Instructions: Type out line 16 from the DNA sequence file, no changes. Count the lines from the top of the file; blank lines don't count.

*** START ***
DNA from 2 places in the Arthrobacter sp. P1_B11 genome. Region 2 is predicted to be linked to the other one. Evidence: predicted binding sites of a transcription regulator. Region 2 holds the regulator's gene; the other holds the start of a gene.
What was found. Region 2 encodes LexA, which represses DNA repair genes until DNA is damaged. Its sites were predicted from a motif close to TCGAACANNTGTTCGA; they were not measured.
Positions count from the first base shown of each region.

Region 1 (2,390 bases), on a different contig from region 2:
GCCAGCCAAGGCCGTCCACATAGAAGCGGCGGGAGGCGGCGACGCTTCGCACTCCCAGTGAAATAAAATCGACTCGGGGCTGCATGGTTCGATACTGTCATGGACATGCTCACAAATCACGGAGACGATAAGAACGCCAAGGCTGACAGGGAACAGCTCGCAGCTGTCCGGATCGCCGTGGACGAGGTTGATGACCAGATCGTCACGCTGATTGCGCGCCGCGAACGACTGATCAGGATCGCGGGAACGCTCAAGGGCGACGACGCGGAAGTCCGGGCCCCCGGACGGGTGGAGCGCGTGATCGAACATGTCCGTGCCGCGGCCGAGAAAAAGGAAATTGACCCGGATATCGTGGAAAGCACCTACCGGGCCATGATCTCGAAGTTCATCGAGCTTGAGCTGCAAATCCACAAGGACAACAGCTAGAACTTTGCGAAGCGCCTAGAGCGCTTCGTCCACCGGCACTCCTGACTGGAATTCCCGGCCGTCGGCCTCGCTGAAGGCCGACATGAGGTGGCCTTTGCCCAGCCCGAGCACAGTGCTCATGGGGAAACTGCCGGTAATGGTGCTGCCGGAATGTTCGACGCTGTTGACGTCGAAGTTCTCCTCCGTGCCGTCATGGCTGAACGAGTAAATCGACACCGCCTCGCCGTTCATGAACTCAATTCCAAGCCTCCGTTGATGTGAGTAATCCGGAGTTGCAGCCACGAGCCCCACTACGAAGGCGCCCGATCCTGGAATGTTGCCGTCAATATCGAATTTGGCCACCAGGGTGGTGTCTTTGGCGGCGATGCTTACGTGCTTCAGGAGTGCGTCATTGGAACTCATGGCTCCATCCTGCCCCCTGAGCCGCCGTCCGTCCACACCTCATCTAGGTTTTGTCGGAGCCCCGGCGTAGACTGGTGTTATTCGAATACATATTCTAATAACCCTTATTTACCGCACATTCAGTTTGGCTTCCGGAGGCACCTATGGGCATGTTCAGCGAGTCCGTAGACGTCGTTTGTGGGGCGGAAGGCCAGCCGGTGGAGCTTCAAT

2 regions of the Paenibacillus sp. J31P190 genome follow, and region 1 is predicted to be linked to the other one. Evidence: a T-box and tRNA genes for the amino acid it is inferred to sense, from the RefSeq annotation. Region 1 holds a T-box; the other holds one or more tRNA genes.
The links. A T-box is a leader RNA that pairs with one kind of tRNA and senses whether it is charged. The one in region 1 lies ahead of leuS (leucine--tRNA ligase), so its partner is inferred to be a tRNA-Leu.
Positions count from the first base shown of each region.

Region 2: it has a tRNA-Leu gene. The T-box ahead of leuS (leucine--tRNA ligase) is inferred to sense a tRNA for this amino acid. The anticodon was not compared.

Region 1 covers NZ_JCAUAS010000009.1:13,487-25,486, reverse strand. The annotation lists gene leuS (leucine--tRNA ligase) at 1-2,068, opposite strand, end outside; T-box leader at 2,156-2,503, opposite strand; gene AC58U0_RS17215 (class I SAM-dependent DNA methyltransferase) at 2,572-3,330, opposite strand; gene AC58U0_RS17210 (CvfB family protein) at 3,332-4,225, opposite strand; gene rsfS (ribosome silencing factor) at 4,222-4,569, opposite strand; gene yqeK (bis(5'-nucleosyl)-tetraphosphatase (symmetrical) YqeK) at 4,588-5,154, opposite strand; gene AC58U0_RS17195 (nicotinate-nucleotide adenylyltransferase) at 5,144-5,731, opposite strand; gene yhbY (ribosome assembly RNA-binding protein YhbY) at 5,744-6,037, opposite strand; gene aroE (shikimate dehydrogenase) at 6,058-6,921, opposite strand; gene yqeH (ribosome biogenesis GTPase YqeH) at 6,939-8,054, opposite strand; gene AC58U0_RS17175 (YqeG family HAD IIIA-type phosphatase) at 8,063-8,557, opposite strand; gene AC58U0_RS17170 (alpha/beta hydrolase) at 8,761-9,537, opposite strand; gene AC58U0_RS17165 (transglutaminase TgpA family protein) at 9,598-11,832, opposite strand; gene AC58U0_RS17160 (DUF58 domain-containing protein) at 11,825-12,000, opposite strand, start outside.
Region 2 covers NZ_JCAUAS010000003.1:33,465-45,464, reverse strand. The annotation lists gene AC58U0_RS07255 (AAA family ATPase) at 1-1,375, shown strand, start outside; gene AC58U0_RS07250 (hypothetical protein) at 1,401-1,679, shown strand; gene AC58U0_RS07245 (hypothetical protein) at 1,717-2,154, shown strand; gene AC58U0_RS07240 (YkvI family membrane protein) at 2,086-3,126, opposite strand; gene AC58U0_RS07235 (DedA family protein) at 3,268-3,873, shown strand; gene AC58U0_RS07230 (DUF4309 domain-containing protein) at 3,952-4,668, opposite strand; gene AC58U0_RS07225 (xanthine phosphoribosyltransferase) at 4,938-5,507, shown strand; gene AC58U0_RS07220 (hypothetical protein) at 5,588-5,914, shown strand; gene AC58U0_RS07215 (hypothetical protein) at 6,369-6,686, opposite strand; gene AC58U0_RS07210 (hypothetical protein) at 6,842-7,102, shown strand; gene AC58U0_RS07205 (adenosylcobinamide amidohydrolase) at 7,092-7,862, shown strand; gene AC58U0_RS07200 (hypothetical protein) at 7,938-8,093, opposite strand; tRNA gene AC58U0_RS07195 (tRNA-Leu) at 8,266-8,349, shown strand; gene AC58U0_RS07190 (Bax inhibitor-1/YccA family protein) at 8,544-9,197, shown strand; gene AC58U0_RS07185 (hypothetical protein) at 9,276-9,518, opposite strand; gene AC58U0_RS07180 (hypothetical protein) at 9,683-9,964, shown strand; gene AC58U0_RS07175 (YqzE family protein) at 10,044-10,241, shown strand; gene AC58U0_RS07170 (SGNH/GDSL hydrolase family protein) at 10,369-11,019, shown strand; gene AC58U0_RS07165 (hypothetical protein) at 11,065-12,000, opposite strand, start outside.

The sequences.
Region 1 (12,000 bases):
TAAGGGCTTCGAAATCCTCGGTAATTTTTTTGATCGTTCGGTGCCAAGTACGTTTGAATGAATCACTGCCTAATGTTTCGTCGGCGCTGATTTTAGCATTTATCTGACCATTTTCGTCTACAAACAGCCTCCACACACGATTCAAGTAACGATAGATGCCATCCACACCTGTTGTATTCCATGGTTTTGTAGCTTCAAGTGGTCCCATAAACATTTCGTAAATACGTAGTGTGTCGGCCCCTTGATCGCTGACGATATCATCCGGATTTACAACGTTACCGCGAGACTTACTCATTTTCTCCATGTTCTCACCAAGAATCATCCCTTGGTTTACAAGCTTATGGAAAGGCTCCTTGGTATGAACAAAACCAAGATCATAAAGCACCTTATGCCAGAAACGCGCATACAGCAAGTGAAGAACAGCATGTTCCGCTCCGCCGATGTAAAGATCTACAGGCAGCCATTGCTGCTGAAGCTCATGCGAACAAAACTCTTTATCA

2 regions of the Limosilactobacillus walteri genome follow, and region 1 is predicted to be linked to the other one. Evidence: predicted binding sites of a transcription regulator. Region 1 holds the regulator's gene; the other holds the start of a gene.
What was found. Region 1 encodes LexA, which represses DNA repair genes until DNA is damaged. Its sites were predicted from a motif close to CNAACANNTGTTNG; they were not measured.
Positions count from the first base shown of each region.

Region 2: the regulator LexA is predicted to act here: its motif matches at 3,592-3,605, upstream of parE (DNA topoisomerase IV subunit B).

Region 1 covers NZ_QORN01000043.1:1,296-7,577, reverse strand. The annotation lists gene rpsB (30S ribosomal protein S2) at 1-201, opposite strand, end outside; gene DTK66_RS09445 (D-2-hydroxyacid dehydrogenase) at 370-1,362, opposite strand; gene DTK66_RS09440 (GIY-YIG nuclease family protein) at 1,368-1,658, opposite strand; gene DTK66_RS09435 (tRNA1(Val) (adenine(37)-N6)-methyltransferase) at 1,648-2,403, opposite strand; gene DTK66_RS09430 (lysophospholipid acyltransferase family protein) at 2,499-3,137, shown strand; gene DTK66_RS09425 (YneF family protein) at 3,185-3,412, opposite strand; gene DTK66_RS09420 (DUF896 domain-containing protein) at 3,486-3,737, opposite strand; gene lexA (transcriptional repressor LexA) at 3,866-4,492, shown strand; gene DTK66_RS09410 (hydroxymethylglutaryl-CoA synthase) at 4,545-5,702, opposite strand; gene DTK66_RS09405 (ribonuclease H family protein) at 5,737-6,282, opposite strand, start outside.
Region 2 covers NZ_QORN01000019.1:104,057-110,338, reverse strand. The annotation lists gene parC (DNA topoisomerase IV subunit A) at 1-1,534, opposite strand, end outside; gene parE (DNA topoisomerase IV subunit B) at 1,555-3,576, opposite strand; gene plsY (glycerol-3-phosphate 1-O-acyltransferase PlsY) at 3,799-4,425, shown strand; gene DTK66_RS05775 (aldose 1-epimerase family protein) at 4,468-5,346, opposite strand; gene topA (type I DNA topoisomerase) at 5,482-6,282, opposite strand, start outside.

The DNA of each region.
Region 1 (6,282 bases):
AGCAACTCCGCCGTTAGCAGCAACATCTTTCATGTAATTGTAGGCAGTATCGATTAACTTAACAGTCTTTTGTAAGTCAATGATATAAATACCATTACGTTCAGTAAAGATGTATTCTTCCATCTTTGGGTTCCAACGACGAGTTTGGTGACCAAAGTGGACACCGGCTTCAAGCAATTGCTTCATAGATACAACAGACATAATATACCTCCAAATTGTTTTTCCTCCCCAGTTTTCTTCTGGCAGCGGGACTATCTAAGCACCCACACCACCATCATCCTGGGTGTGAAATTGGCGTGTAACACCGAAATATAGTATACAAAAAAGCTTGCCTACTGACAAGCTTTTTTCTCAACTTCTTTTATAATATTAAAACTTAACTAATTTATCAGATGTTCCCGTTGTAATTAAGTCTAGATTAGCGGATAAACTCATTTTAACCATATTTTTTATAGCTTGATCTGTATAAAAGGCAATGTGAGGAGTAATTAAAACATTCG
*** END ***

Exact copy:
What was found. Region 1 encodes LexA, which represses DNA repair genes until DNA is damaged. Its sites were predicted from a motif close to CNAACANNTGTTNG; they were not measured.